Reader: How about an American restaurant in India that serves tuna casserole and Hamburger Helper?

saagpaneernamaste.jpg
Saag paneer at Namaste India: the mild, mild West.
The owners of Namaste India, which Gretchen Kurtz reviewed last week, are both from Nepal and say they make their food the same way they would back home -- but while the fare is solid, it's also a little stolid. Namaste's kitchen does stock ginger, cumin, turmeric, cardamom, coriander and chiles. But like so many Indian, Chinese, Thai and Malaysian restaurants in this country, it tends to turn down the heat and scale back the spices in order to please an American audience.

And while many Denver diners will be pleased, it left us looking for more.

See also: Namaste India gets mild applause in our review

What would be the equivalent for an American restaurant in India? Says Steven:

I'm going to move to India and open an American food place that serves tuna casserole, mac and cheese and Hamburger Helper...
Don't forget, we've already sent McDonald's around the globe....

If you want more adventurous Indian food in Denver, where do you go? Post your suggestions below...


Location Info

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Namaste India

5545 Wadsworth Bypass, Arvada, CO

Category: Restaurant

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4 comments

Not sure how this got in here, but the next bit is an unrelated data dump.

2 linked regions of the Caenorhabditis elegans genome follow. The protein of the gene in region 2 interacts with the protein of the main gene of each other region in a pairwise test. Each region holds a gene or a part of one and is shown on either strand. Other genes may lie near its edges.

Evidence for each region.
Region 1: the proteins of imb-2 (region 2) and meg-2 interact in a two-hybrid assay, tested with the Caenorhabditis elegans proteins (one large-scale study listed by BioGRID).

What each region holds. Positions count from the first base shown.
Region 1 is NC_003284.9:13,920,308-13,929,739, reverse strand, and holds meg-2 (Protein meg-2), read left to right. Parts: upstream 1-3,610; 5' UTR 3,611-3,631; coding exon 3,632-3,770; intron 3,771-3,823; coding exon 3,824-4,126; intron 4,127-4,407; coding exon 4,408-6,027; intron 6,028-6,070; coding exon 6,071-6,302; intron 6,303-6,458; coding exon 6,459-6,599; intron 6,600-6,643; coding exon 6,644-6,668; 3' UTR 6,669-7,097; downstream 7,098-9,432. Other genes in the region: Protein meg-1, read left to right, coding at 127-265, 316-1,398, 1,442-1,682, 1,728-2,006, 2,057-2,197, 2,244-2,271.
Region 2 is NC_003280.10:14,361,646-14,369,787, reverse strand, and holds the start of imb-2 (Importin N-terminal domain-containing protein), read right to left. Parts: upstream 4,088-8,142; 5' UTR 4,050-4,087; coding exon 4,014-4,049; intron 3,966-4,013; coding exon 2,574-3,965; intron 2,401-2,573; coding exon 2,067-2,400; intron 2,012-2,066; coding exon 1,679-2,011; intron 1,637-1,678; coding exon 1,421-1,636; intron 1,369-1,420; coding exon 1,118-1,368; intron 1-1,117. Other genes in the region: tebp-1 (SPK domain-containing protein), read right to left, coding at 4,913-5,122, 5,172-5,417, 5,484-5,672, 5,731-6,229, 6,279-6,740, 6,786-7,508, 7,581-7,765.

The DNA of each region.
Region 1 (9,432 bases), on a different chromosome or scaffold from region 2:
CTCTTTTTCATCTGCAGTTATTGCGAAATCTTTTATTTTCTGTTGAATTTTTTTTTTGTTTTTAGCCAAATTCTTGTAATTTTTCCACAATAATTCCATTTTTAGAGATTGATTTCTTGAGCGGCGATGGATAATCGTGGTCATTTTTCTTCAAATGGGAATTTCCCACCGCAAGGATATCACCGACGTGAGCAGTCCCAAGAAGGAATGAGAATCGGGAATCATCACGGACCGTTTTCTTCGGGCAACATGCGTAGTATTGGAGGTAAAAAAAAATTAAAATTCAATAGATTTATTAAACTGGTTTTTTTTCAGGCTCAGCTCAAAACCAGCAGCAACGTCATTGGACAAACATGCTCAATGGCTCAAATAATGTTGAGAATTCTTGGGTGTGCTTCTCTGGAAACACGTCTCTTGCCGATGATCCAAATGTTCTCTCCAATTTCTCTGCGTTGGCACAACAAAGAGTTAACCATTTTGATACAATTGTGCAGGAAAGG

TheFabulousMarkT
TheFabulousMarkT topcommenter

Actually, some other countries have decidedly unusual ideas about what constitutes "American food".

There are also some American-in-origin chains which have proven to be far more popular abroad than they ever were here (Shakey's Pizza anyone? How 'bout Sizzler?) 

It works both ways.

etaibaron1
etaibaron1

Serving beef hamburger in India is illegal. So your concept would be very edgy.

Mantonat
Mantonat topcommenter

@TheFabulousMarkT I really enjoyed this article when it came out. Hard to imagine that burritos and falafel made in China and ordered from a 23-page menu would be very close to the same foods in the US. It really sounds like the same kind of thing that happens with Indian restaurants in America - trying to please a wide customer base while constructing traditional dishes from unfamiliar food sources. http://www.denverpost.com/ci_22666138/serving-comfort-food-china

TheFabulousMarkT
TheFabulousMarkT topcommenter

@Mantonat That is very interesting. I've always been a firm believer in the idea that food can go a long way towards stemming the alienation one sometimes feels when moving to another place.

The economic aspects of their business model are great too of course :)

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